Food pantry fills a need for the hungry in Montoursville
More than two years ago, a Montoursville-based food pantry, Harvest of Hope, was a dream in the hearts of three people who sat at a small round table and “began the vision.”
Today, it is a reality. It boasts more than 150 volunteers from different churches and community members who provide food for senior citizens and area students.
Harvest of Hope began in the summer of 2016 when the now-former Associate Pastor Rusty Wolfinger, of the Faith United Methodist Church, asked church members, Sharon Atherholt and Jane Zimmerer to head up the program.
The three of them sat at the small round table and began working on grant applications and come up with the physical plans to house the food pantry. What was at one time the preschool wing of the church was transformed.
“We began to tear down walls, paint and put up shelving. We had to put in new heating and electrical (work) and we got an industrial freezer and refrigerator,” Atherton said.
She added, “Everything was donated.”
During July 2017 the church held a “Christmas in July” event with a list of items need for the new pantry. The neccessary material was donated and construction began.
Atherton said during construction, two trees had to be cut down and they in turn were used as shelving in the church.
“We even had someone build us a desk,” she said.
While construction was going on, Atherton and Zimmerer routinely spoke with guidance counselors in the local schools to find out what the needs were.
“You didn’t realize the community needed the program until you began looking at the statistics, so we went in to talk to the schools and we heard about the backpack programs, which was one of the programs we were doing, and Sharon and I were totally blown away with how great the need is in the schools. Teachers were trying to give students food and they needed help,” Zimmerer said. She explained that a child being hungry is “not going to be able to focus or be as productive.”
Currently, they have a “backpack program” where they provide a bag of food for 25 students at Loyalsock Elementary School, another 25 students at Lyter Elementary School, 15 students at McCall Middle School and 15 at the Montoursville Area High School.
The food will be given to the school and then distributed by the school’s guidance counselor. Each of the bags of groceries is the student’s backpack or a gym bag to keep their anonymity.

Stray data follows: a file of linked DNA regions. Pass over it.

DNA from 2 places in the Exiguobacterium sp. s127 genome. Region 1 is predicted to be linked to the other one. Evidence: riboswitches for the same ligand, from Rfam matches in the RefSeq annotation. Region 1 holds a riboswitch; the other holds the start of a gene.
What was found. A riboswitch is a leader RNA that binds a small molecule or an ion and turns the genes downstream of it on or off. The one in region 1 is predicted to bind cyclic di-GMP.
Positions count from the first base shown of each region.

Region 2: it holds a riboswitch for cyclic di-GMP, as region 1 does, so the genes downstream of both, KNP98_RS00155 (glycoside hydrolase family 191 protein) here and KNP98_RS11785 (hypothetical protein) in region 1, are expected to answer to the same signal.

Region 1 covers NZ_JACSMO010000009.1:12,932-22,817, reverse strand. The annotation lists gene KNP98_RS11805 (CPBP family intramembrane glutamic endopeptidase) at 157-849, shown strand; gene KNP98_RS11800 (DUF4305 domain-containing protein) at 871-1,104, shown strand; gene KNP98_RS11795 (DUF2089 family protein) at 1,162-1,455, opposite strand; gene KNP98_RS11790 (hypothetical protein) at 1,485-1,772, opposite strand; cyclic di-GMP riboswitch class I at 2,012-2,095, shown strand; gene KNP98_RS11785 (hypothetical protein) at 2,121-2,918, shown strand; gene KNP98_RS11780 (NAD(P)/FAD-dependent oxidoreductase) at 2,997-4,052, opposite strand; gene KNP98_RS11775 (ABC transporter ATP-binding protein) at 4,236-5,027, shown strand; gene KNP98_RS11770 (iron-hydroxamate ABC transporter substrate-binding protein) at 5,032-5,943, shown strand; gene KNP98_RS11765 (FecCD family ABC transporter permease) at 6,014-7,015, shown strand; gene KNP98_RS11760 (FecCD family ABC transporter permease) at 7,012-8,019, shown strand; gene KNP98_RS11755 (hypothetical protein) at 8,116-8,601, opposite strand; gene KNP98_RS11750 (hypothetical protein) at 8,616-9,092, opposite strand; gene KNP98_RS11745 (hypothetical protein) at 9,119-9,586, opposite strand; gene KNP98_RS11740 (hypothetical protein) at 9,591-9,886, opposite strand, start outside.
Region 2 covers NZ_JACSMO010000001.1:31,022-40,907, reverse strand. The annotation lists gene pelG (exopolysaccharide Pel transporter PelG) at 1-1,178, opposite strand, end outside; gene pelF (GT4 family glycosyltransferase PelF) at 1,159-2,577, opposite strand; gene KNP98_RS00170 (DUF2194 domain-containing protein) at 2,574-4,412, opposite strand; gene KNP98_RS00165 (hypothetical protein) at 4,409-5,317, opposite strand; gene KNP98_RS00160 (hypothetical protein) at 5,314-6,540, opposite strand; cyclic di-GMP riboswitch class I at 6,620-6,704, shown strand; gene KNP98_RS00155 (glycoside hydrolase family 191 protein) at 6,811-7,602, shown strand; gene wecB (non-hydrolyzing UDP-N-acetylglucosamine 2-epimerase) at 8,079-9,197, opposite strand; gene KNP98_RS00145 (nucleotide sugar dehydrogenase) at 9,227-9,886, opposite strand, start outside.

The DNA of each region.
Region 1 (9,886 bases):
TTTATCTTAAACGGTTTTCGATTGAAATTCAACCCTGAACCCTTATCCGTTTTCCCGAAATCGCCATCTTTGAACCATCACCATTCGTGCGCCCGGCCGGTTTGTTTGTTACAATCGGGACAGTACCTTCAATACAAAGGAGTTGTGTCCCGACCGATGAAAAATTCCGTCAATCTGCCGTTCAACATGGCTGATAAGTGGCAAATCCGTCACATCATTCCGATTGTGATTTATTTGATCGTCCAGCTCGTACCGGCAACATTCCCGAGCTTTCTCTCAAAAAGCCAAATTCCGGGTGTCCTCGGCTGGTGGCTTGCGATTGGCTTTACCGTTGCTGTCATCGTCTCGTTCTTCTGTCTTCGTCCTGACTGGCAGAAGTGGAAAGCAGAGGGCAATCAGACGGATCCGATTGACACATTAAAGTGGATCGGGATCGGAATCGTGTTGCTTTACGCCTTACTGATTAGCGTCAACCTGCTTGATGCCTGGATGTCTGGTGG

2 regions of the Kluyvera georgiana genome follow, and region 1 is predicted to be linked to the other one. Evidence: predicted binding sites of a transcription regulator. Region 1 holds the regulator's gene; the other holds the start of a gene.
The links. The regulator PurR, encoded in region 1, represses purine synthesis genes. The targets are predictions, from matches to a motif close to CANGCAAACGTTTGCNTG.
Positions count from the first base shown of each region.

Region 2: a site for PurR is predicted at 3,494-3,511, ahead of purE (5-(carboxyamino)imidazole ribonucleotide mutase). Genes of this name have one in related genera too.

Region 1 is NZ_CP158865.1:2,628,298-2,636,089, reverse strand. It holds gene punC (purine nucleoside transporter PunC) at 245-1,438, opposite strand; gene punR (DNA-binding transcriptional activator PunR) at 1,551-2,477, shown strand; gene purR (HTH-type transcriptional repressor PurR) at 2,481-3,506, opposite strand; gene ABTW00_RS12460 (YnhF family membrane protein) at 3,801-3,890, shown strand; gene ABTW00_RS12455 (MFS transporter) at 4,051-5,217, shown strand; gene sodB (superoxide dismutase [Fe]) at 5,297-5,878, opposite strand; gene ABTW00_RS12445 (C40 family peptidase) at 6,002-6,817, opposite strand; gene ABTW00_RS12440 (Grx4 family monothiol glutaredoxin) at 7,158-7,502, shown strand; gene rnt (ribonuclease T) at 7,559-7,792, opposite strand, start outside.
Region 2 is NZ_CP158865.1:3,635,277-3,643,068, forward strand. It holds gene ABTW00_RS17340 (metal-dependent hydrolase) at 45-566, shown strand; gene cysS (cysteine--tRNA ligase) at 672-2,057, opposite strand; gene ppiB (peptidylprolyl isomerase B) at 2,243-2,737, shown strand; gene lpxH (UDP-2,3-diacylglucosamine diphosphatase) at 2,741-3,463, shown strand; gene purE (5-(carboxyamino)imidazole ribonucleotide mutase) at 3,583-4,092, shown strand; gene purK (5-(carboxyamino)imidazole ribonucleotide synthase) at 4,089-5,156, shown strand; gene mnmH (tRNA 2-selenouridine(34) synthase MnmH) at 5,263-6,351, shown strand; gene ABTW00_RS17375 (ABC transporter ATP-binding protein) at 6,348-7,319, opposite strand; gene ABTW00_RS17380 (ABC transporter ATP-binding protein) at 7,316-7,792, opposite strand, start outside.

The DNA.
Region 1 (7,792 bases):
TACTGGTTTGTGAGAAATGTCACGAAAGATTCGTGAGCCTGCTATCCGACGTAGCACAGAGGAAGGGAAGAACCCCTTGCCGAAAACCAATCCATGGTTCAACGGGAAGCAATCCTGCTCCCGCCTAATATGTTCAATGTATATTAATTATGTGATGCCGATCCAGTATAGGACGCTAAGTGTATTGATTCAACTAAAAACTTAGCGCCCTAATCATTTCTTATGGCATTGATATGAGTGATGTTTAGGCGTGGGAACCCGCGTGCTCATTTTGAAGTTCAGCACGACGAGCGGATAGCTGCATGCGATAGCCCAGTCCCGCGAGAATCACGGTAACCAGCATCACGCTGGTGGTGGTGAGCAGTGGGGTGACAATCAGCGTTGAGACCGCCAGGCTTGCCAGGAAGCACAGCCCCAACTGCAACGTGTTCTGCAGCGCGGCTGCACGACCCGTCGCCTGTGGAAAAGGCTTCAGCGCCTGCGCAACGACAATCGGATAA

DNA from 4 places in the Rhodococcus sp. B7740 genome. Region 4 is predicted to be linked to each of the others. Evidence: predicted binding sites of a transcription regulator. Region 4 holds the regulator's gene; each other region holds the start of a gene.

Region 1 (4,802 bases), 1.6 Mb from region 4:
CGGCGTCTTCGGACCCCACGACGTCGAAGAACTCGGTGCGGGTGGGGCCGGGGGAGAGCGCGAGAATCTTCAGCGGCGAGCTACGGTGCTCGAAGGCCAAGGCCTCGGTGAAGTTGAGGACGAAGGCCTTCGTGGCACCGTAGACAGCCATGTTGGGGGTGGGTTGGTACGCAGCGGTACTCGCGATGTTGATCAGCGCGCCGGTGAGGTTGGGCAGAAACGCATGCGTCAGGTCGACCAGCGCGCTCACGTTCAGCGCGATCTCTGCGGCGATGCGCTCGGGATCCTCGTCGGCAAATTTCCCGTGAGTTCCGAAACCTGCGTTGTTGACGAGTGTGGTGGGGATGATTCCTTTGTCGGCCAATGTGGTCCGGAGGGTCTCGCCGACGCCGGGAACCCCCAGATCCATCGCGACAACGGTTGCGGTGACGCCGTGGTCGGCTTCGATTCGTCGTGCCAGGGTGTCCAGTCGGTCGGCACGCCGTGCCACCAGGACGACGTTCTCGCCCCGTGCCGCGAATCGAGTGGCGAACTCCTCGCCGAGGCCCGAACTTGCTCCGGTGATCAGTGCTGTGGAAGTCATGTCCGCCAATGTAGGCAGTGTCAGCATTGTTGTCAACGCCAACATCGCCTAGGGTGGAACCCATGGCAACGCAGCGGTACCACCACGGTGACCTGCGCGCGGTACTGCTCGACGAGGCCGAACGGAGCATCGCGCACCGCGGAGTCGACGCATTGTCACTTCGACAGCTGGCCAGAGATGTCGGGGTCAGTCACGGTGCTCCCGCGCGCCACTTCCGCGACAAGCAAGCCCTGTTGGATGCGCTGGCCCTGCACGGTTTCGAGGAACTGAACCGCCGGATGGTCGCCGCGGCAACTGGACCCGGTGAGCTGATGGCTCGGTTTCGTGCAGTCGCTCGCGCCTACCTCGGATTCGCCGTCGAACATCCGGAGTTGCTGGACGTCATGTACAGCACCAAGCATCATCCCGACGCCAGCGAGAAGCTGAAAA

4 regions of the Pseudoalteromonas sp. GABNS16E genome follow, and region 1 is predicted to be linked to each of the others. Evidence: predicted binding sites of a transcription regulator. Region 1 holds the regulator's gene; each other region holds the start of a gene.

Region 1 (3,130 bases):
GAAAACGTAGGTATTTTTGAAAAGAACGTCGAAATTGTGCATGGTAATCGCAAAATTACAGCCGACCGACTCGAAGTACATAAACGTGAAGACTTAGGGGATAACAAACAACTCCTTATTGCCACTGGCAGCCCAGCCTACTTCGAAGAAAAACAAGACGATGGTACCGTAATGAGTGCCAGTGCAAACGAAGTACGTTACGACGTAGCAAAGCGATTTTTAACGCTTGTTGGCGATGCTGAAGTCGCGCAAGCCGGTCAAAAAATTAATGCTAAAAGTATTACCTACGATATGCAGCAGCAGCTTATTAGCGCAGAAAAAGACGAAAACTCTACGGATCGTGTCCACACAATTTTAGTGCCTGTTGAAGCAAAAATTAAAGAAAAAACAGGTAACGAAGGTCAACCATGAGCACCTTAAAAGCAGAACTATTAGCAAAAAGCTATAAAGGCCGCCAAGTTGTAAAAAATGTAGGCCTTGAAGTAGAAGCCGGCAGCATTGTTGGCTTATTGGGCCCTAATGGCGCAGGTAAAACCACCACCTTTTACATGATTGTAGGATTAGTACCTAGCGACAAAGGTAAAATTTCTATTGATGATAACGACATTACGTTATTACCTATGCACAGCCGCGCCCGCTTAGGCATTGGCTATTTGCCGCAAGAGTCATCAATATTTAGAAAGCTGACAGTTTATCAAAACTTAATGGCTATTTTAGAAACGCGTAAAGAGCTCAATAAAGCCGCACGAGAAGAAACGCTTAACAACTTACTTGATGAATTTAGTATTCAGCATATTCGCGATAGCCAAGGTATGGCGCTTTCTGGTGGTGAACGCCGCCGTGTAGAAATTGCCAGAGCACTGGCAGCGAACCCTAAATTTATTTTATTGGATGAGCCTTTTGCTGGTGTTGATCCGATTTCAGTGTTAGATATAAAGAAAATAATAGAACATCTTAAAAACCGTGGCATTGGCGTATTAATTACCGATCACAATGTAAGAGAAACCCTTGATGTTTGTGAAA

According to Atherton, with a total of 80 students receiving the bags of food for four weeks, Hope of Harvest provides 320 bags of food.
“In February, we will raise that to 400 bags of food,” Atherton said, which means more students will be helped.
Zimmerer said each of the bags given to the students helps supplement the food for the weekend. Atherton explained each of the backpacks contains two proteins such as an envelope of tuna fish, chicken or a can of Vienna sausages or Spam.“We do Spaghetti O’s, spaghetti and meatballs in a can along with ramen noodles and soup. We also do two veggies in a can along with cans and cups of fruit,” Atherton said.
Building school relationship
Since beginning this in September, Atherton said the school system has been enthusiastic about Harvest of Hope.
“The relationship with the schools is very positive,” Atherton said. She said that one guidance counselor in the elementary schools said the kids are excited about Fridays when they come and get the bags.
“When the students come to pick-up their bags in our offices each week, we see smiles, excitement and hear comments like, ‘I’m so glad it is Friday because I get my food bag!’ and ‘Getting my food bag is the best part of my week!’ “ said Alice Weiler, a guidance counselor at Loyalsock Valley Elementary School.
She added, “This food not only offers our students some comfort, security and even a bit of independence, but they feel our care and concern for them as well. Through this truly amazing program we are touching our students’ lives in some very positive ways.”
Atherton said while the Harvest of Hope is headquartered at the Faith United Methodist Church, it has become a community project. Ten churches in Montoursville help provide different foods.
“That was the system we set up. We thought it would be easier to manage that way,” Zimmerer said.
Besides the church members, a number of local community organizations are involved with the endeavor, Atherton said.
A similar program in Jersey Shore — the New Love Center Food Pantry — has had positive results. According to the Rev. Kerry Aucker, who works with the New Love Center, the center provides 236 backpacks with food every week and educators are seeing results.
“Teachers tell me there are differences in the ways kids are responding in school,” Aucker said. He said that there is an increase in attendance and the students seem more alert.
Upon hearing about the Harvest of Hope program, he praised it.
“I think it is wonderful and there is such a need in our area,” Aucker said. He added that in Lycoming County one in five children are “food insecure.”
“That means they go home and there may be no food in house,” he said.
With Christmas coming up, Zimmerer said backpacks for the students will be “loaded with twice as much food than what they normally get.”
As for the rest of the community, Atherton said the Harvest of Hope hosts a monthly Fresh Express “program where the food is delivered from the Central PA Food Bank and disbursed to families from our site” every second Thursday of the month from 4 to 6 p.m.
“The elderly will come in for that with carts and sometimes we get in college kids and the newly married,” Atherton said.
As for the future, Atherton said the goal is to expand to being able to provide toiletries, hygiene products and items for babies.
“We want to grow, but to do so at a decent pace,” Atherton said.
For more information about Harvest of Hope, visit www.faithum.net/harvest-of-hope.